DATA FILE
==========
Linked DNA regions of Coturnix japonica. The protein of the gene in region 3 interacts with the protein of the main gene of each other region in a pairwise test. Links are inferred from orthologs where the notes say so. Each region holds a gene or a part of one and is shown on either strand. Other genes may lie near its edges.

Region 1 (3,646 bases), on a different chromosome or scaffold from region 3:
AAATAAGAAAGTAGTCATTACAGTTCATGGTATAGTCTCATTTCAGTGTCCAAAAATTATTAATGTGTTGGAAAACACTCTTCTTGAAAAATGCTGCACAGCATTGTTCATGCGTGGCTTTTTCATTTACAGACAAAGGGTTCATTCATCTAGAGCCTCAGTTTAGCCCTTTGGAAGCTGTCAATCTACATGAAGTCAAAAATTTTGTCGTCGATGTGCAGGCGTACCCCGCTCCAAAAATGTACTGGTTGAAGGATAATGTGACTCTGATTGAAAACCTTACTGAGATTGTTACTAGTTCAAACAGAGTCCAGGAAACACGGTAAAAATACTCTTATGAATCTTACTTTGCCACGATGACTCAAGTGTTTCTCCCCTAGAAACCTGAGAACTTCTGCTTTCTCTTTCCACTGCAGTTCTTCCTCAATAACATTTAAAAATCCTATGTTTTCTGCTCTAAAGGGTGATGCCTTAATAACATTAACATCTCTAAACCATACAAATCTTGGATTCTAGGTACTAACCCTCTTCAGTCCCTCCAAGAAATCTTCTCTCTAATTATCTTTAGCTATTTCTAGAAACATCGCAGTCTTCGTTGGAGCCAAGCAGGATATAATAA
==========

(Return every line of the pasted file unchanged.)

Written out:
Linked DNA regions of Coturnix japonica. The protein of the gene in region 3 interacts with the protein of the main gene of each other region in a pairwise test. Links are inferred from orthologs where the notes say so. Each region holds a gene or a part of one and is shown on either strand. Other genes may lie near its edges.

Region 1 (3,646 bases), on a different chromosome or scaffold from region 3:
AAATAAGAAAGTAGTCATTACAGTTCATGGTATAGTCTCATTTCAGTGTCCAAAAATTATTAATGTGTTGGAAAACACTCTTCTTGAAAAATGCTGCACAGCATTGTTCATGCGTGGCTTTTTCATTTACAGACAAAGGGTTCATTCATCTAGAGCCTCAGTTTAGCCCTTTGGAAGCTGTCAATCTACATGAAGTCAAAAATTTTGTCGTCGATGTGCAGGCGTACCCCGCTCCAAAAATGTACTGGTTGAAGGATAATGTGACTCTGATTGAAAACCTTACTGAGATTGTTACTAGTTCAAACAGAGTCCAGGAAACACGGTAAAAATACTCTTATGAATCTTACTTTGCCACGATGACTCAAGTGTTTCTCCCCTAGAAACCTGAGAACTTCTGCTTTCTCTTTCCACTGCAGTTCTTCCTCAATAACATTTAAAAATCCTATGTTTTCTGCTCTAAAGGGTGATGCCTTAATAACATTAACATCTCTAAACCATACAAATCTTGGATTCTAGGTACTAACCCTCTTCAGTCCCTCCAAGAAATCTTCTCTCTAATTATCTTTAGCTATTTCTAGAAACATCGCAGTCTTCGTTGGAGCCAAGCAGGATATAATAA